As we grapple with the new reality — social distancing, using cashless transactions, and the curfew imposed by the Kenyan government — it is in these uncertain times that we rush to load our mobile money wallets at our local mobile money agent shop. The World Health Organization has flagged cash transfers from one person to another as one of the ways that COVID-19 could easily spread rapidly. It is thus understandable that as we heed the call to turn to cashless transfers, we turn to our local Mpesa shop towards reducing the use of physical cash.
Unsurprisingly, we expect mobile money agents to remain operational and continue catering to our needs. The agents are central to our economy and to enabling the nation to turn to cashless transactions, but as consumers what can we do to ensure that agents are also protected?
For the week, East Africa’s largest Mobile Network Operator, Safaricom, has supported the uptake of cashless transactions by waiving charges on person-to-person transfers for transactions worth KSh 1,000 and below for the next three months. While transactions below KSh 100 have enjoyed a similar waiver for a longer period, transactions ranging between Ksh 100 and Ksh 1,000 have attracted a transaction fee ranging between KSh 11 and KSh 15. In talks with the Central Bank of Kenya, this waiver has been targeted to reduce the need for physical cash transfers from one person to another as a means of stemming the spread of COVID-19. Similarly, banks in the Kenyan economy have followed suit in a similar fashion to waive bank to mobile money wallet and vice versa transfer charges.
Nearly all bank accounts in Kenya have deposits of less than KSh 1 million, Central Bank of Kenya revealed that 99.3 percent of bank accounts in Kenya have deposits of less than KSh 1 million. Only 0.7 percent of accounts have deposits of more than KSh 1 million. 97 percent of bank accounts in Kenya have less than KSh 100,000. The CBK data also offers a sneak peek at Kenya’s growing income inequality problem where wealth remains concentrated in the hands of a small segment of the population.
More cash needs to be digitized, especially by low income earners and Kenyans at the bottom of the pyramid, and will likely be done through agents.
“Mobile money agents have 7x more reach than ATMs and 20x more reach than bank branches”
As we appreciate and rely on mobile money agents, the question remains, how can we protect our local agents in these uncertain times? Below are four ideas I believe can help us protect agents:
1. Wash your hands thoroughly before giving your agent your physical cash.
While there are several measures recommended by the World Health Organization in protecting yourself from COVID-19 and curbing the spread to other people. One of the most important one is regular and safe hand hygiene. Below is a step-by-step guide to good hand-washing practices:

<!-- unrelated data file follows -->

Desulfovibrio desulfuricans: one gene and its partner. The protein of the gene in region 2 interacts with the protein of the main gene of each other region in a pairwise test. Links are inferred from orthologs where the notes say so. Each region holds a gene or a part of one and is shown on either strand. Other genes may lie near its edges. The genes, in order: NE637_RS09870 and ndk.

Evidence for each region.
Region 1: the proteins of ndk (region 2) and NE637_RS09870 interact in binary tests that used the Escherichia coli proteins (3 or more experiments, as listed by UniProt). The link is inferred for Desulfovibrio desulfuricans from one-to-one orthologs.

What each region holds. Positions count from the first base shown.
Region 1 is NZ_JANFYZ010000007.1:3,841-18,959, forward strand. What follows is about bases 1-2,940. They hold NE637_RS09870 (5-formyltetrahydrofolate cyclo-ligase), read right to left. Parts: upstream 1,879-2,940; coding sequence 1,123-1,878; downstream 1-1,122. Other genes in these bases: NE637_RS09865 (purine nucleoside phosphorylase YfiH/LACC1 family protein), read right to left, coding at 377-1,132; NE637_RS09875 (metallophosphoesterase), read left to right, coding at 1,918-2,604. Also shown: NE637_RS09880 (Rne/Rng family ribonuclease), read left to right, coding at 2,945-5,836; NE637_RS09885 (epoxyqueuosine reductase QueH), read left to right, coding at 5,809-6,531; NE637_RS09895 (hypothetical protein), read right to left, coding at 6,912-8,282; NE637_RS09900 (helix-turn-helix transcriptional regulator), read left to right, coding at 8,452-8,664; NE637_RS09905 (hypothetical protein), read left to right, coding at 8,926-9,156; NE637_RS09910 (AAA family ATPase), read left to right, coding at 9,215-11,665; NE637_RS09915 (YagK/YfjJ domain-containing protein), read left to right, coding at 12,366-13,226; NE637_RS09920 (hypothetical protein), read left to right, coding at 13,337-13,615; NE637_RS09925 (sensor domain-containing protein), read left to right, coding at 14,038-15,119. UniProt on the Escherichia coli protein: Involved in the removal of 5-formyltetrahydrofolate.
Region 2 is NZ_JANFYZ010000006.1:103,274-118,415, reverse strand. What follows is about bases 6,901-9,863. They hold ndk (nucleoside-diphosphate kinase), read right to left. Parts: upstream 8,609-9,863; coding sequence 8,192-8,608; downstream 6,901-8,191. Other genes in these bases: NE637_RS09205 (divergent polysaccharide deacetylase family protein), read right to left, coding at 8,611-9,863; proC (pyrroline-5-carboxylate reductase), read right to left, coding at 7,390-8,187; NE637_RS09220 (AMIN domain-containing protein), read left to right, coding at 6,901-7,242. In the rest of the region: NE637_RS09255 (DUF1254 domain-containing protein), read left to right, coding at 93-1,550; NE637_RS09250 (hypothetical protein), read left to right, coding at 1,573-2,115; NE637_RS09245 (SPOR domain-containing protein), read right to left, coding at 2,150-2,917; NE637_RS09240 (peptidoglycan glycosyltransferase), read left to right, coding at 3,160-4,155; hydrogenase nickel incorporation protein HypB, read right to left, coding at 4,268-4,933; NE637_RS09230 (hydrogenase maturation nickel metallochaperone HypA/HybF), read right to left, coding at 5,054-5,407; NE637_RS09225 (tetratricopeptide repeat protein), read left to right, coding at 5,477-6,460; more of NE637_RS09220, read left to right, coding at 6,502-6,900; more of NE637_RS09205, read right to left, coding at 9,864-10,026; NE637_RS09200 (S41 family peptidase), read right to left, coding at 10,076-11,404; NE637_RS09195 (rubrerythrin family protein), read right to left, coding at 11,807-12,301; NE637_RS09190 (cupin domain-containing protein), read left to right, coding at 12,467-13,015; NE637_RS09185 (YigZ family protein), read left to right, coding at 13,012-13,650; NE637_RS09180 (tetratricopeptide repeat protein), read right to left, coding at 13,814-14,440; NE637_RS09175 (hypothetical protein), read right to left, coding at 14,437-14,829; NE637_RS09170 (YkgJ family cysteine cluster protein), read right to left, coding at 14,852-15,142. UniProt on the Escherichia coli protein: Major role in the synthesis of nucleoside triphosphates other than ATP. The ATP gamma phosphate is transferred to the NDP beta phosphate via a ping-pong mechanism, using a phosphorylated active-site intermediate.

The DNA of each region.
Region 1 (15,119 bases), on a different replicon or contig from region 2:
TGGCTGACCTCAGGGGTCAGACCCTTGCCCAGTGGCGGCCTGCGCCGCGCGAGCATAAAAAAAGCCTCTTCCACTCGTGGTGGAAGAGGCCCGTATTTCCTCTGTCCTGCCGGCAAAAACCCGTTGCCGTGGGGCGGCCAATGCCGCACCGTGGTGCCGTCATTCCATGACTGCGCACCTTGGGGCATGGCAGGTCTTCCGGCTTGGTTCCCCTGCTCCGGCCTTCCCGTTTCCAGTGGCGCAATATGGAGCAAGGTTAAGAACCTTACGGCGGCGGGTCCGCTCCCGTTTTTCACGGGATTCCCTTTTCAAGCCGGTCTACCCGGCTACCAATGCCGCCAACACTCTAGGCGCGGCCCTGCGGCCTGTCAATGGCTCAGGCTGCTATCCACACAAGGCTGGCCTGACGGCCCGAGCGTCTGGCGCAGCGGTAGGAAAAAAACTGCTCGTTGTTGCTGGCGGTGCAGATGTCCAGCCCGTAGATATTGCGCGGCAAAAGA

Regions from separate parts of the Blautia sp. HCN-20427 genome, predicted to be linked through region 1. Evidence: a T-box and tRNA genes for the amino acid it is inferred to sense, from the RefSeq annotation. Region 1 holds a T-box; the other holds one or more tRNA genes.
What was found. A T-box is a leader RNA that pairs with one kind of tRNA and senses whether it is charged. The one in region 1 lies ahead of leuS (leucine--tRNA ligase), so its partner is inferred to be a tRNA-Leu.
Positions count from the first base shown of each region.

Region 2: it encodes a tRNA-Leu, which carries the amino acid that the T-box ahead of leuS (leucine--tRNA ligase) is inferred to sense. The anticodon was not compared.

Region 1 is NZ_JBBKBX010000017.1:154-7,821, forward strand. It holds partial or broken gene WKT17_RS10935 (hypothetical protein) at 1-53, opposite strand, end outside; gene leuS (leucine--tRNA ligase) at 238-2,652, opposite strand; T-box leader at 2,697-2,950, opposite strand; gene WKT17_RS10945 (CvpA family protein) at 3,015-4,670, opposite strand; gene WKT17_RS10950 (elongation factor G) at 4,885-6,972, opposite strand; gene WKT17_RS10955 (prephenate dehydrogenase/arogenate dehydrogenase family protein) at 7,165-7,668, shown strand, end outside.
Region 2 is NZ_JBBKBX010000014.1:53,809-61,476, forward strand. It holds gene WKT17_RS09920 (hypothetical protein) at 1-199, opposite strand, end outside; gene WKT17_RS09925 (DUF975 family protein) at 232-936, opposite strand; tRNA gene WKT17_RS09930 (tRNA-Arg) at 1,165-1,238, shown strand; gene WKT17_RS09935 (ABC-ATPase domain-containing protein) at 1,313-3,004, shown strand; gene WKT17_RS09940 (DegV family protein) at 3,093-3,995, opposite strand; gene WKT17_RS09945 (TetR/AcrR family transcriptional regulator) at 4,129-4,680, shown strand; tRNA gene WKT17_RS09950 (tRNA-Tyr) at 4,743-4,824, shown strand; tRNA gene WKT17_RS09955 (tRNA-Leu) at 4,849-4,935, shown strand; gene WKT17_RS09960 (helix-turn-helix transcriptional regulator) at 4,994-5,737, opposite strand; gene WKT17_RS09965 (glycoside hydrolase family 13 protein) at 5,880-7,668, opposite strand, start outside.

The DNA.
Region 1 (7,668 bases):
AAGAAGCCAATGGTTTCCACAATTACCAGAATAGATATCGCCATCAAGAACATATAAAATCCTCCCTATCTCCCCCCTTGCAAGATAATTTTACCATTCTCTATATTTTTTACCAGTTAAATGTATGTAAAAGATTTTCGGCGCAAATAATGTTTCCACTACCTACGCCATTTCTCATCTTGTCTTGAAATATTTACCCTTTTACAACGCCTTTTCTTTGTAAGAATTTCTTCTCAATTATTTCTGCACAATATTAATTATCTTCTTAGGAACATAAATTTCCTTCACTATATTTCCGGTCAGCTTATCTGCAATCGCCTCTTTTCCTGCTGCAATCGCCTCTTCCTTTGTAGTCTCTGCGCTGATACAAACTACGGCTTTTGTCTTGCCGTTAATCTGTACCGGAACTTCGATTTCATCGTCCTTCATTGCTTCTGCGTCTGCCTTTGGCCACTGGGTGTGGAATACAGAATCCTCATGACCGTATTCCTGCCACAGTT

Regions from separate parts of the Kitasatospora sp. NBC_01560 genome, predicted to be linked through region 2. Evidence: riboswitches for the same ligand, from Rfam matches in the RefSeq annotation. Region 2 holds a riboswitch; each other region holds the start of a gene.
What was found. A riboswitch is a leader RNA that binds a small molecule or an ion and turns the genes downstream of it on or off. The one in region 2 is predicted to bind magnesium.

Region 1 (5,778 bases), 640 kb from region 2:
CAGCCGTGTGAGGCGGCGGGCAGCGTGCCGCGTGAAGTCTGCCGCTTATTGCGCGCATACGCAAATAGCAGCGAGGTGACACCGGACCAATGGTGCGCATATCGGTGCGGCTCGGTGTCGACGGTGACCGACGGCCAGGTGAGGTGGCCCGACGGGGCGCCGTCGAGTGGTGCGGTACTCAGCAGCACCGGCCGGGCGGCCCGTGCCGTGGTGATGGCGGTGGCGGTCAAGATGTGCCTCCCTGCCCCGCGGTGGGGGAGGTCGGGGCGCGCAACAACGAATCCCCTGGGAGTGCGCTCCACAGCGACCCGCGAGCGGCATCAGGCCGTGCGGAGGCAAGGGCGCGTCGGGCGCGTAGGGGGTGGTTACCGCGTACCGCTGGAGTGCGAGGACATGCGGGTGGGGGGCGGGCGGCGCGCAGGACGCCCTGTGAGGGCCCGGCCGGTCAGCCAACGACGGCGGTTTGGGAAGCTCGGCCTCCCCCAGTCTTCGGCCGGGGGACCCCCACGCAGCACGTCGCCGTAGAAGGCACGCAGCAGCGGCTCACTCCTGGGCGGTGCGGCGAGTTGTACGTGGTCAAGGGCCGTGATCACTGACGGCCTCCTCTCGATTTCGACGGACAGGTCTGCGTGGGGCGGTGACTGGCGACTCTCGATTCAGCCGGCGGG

- The process should take between 20 to 30 seconds.
- First, wet your hand in their entirety with water.
- Apply soap and ensure the hands are entirely covered
- Rub your palms thoroughly together.
- Put your right palm over your left hands, interlace the fingers taking time on each finger. Do the same with the left palm over your right hand.
- Interlace your fingers with palm to palm.
- Put the back of your fingers facing the opposing palm, and don’t forget the nails too.
- Use rotational rubbing for both thumbs.
- Rotational rubbing, backwards and forwards with clasped fingers of right hand in left palm and vice versa.
- Rinse your hands thoroughly with water.
- Once dry, your hands are safe.
2. Keep safe distance as your agent caters to your deposit or withdrawal needs.
Maintain a reasonable distance from your agent by increasing the physical space. Staying at least six feet away from your agent lessens your chances of catching or spreading COVID-19. We all are working our best to ensure that we are adequately prepared to end this pandemic, so maintain your social distance at all times.
3. Don’t touch the agent’s booth, wood frame or metal bars.
More and more people are staying indoors to avoid contact with either people or surfaces potentially infected by COVID-19. But since we have established that we need to visit our local agents to get access to digital finance, avoid at all cost touching the agent’s booth, wood frame, or metal bars. There is a good reason for this, a study has shown that COVID-19 can last on copper for up to four hours, on cardboard for up to twenty-four hours, and on steel and plastic for up to seventy-two hours. Clearly, touching any surface unnecessarily should be avoided at all cost.
4. Don’t take longer than necessary at the agent shop.
Avoiding crowds is a sure way to maintain social distancing. As different people also rely on your preferred agent for deposit and withdrawal needs, taking long periods at your agent’s shop will only lead to more people crowding at that location. Once the agent has completed your transaction and now that you are well-equipped with digital finance, go home and order for your groceries from the comfort of your home.
Let us follow the simple guidelines as this will aid in stemming the spread of COVID-19 and we will for sure win the fight together.
Paul Muriithi — Chief Information Officer at PesaKit.